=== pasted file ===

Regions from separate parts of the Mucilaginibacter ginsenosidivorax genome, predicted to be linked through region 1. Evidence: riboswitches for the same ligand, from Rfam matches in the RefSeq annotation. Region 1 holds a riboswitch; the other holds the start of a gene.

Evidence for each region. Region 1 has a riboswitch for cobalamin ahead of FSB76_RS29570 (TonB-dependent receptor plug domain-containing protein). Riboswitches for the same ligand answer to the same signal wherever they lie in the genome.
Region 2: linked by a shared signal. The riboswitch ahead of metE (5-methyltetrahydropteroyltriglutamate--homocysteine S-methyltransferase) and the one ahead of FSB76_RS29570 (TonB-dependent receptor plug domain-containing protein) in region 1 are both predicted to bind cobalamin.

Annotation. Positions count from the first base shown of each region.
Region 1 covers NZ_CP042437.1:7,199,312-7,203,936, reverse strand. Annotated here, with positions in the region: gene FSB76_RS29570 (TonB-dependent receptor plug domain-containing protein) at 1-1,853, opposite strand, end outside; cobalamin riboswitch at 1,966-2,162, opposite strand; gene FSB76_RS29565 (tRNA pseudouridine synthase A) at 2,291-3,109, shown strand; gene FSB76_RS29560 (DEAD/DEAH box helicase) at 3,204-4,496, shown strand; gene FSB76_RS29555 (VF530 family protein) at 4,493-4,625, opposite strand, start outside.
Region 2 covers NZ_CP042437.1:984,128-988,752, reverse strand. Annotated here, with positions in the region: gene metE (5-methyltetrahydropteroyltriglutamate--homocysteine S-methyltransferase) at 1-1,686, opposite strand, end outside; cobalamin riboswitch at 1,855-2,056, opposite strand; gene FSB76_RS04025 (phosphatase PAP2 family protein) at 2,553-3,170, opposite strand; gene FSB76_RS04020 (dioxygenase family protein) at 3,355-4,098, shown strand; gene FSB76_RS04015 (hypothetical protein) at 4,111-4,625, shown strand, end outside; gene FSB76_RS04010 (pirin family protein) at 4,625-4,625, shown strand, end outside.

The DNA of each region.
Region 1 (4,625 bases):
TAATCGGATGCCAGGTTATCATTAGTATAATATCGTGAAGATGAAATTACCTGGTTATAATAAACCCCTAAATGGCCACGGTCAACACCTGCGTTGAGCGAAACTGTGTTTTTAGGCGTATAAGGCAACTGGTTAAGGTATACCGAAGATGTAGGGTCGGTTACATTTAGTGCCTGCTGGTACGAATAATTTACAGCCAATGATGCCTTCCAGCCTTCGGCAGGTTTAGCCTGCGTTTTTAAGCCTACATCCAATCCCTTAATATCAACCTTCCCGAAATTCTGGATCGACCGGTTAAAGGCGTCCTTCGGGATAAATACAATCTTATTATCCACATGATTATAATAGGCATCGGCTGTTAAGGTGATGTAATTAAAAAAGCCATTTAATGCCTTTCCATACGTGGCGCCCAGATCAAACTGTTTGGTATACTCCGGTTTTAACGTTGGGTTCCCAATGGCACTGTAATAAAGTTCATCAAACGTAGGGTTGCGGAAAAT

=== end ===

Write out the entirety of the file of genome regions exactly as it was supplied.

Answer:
Regions from separate parts of the Mucilaginibacter ginsenosidivorax genome, predicted to be linked through region 1. Evidence: riboswitches for the same ligand, from Rfam matches in the RefSeq annotation. Region 1 holds a riboswitch; the other holds the start of a gene.

Evidence for each region. Region 1 has a riboswitch for cobalamin ahead of FSB76_RS29570 (TonB-dependent receptor plug domain-containing protein). Riboswitches for the same ligand answer to the same signal wherever they lie in the genome.
Region 2: linked by a shared signal. The riboswitch ahead of metE (5-methyltetrahydropteroyltriglutamate--homocysteine S-methyltransferase) and the one ahead of FSB76_RS29570 (TonB-dependent receptor plug domain-containing protein) in region 1 are both predicted to bind cobalamin.

Annotation. Positions count from the first base shown of each region.
Region 1 covers NZ_CP042437.1:7,199,312-7,203,936, reverse strand. Annotated here, with positions in the region: gene FSB76_RS29570 (TonB-dependent receptor plug domain-containing protein) at 1-1,853, opposite strand, end outside; cobalamin riboswitch at 1,966-2,162, opposite strand; gene FSB76_RS29565 (tRNA pseudouridine synthase A) at 2,291-3,109, shown strand; gene FSB76_RS29560 (DEAD/DEAH box helicase) at 3,204-4,496, shown strand; gene FSB76_RS29555 (VF530 family protein) at 4,493-4,625, opposite strand, start outside.
Region 2 covers NZ_CP042437.1:984,128-988,752, reverse strand. Annotated here, with positions in the region: gene metE (5-methyltetrahydropteroyltriglutamate--homocysteine S-methyltransferase) at 1-1,686, opposite strand, end outside; cobalamin riboswitch at 1,855-2,056, opposite strand; gene FSB76_RS04025 (phosphatase PAP2 family protein) at 2,553-3,170, opposite strand; gene FSB76_RS04020 (dioxygenase family protein) at 3,355-4,098, shown strand; gene FSB76_RS04015 (hypothetical protein) at 4,111-4,625, shown strand, end outside; gene FSB76_RS04010 (pirin family protein) at 4,625-4,625, shown strand, end outside.

The DNA of each region.
Region 1 (4,625 bases):
TAATCGGATGCCAGGTTATCATTAGTATAATATCGTGAAGATGAAATTACCTGGTTATAATAAACCCCTAAATGGCCACGGTCAACACCTGCGTTGAGCGAAACTGTGTTTTTAGGCGTATAAGGCAACTGGTTAAGGTATACCGAAGATGTAGGGTCGGTTACATTTAGTGCCTGCTGGTACGAATAATTTACAGCCAATGATGCCTTCCAGCCTTCGGCAGGTTTAGCCTGCGTTTTTAAGCCTACATCCAATCCCTTAATATCAACCTTCCCGAAATTCTGGATCGACCGGTTAAAGGCGTCCTTCGGGATAAATACAATCTTATTATCCACATGATTATAATAGGCATCGGCTGTTAAGGTGATGTAATTAAAAAAGCCATTTAATGCCTTTCCATACGTGGCGCCCAGATCAAACTGTTTGGTATACTCCGGTTTTAACGTTGGGTTCCCAATGGCACTGTAATAAAGTTCATCAAACGTAGGGTTGCGGAAAAT